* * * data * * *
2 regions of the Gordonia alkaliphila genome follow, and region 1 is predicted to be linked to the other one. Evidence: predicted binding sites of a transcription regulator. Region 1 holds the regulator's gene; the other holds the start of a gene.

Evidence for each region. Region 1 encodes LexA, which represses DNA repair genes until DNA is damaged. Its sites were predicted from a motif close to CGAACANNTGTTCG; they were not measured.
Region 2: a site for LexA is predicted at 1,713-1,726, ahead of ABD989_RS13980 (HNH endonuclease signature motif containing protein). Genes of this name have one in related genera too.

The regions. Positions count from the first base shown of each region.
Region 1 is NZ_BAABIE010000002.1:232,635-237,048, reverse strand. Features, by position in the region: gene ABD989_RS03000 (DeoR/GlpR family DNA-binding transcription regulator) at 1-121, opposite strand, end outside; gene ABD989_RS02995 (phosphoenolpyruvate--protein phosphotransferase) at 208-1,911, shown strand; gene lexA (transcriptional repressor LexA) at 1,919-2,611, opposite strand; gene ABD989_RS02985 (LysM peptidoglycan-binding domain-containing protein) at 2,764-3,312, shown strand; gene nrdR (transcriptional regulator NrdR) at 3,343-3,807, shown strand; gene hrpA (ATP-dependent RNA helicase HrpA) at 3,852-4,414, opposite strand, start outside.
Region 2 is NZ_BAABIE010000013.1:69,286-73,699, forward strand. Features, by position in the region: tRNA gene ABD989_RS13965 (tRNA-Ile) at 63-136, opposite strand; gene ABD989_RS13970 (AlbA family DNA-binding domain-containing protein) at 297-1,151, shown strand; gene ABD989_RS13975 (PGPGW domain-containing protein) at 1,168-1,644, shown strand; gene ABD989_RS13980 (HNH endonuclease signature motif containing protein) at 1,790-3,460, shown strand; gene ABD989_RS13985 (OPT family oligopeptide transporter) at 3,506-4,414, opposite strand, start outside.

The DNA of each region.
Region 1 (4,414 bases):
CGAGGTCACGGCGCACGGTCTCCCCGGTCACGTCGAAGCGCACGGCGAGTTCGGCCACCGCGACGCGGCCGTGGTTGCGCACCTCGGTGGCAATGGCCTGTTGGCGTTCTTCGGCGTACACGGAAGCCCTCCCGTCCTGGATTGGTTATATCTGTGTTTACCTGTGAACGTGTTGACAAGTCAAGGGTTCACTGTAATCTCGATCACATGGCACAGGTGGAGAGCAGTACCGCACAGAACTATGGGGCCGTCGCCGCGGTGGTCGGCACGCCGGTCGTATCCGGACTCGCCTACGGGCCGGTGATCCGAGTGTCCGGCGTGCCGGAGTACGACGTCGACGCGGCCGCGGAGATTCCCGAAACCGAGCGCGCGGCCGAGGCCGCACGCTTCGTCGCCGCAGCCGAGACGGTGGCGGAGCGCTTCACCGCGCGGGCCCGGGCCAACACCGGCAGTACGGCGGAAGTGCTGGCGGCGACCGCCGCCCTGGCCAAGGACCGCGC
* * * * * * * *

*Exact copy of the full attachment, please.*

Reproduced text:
2 regions of the Gordonia alkaliphila genome follow, and region 1 is predicted to be linked to the other one. Evidence: predicted binding sites of a transcription regulator. Region 1 holds the regulator's gene; the other holds the start of a gene.

Evidence for each region. Region 1 encodes LexA, which represses DNA repair genes until DNA is damaged. Its sites were predicted from a motif close to CGAACANNTGTTCG; they were not measured.
Region 2: a site for LexA is predicted at 1,713-1,726, ahead of ABD989_RS13980 (HNH endonuclease signature motif containing protein). Genes of this name have one in related genera too.

The regions. Positions count from the first base shown of each region.
Region 1 is NZ_BAABIE010000002.1:232,635-237,048, reverse strand. Features, by position in the region: gene ABD989_RS03000 (DeoR/GlpR family DNA-binding transcription regulator) at 1-121, opposite strand, end outside; gene ABD989_RS02995 (phosphoenolpyruvate--protein phosphotransferase) at 208-1,911, shown strand; gene lexA (transcriptional repressor LexA) at 1,919-2,611, opposite strand; gene ABD989_RS02985 (LysM peptidoglycan-binding domain-containing protein) at 2,764-3,312, shown strand; gene nrdR (transcriptional regulator NrdR) at 3,343-3,807, shown strand; gene hrpA (ATP-dependent RNA helicase HrpA) at 3,852-4,414, opposite strand, start outside.
Region 2 is NZ_BAABIE010000013.1:69,286-73,699, forward strand. Features, by position in the region: tRNA gene ABD989_RS13965 (tRNA-Ile) at 63-136, opposite strand; gene ABD989_RS13970 (AlbA family DNA-binding domain-containing protein) at 297-1,151, shown strand; gene ABD989_RS13975 (PGPGW domain-containing protein) at 1,168-1,644, shown strand; gene ABD989_RS13980 (HNH endonuclease signature motif containing protein) at 1,790-3,460, shown strand; gene ABD989_RS13985 (OPT family oligopeptide transporter) at 3,506-4,414, opposite strand, start outside.

The DNA of each region.
Region 1 (4,414 bases):
CGAGGTCACGGCGCACGGTCTCCCCGGTCACGTCGAAGCGCACGGCGAGTTCGGCCACCGCGACGCGGCCGTGGTTGCGCACCTCGGTGGCAATGGCCTGTTGGCGTTCTTCGGCGTACACGGAAGCCCTCCCGTCCTGGATTGGTTATATCTGTGTTTACCTGTGAACGTGTTGACAAGTCAAGGGTTCACTGTAATCTCGATCACATGGCACAGGTGGAGAGCAGTACCGCACAGAACTATGGGGCCGTCGCCGCGGTGGTCGGCACGCCGGTCGTATCCGGACTCGCCTACGGGCCGGTGATCCGAGTGTCCGGCGTGCCGGAGTACGACGTCGACGCGGCCGCGGAGATTCCCGAAACCGAGCGCGCGGCCGAGGCCGCACGCTTCGTCGCCGCAGCCGAGACGGTGGCGGAGCGCTTCACCGCGCGGGCCCGGGCCAACACCGGCAGTACGGCGGAAGTGCTGGCGGCGACCGCCGCCCTGGCCAAGGACCGCGC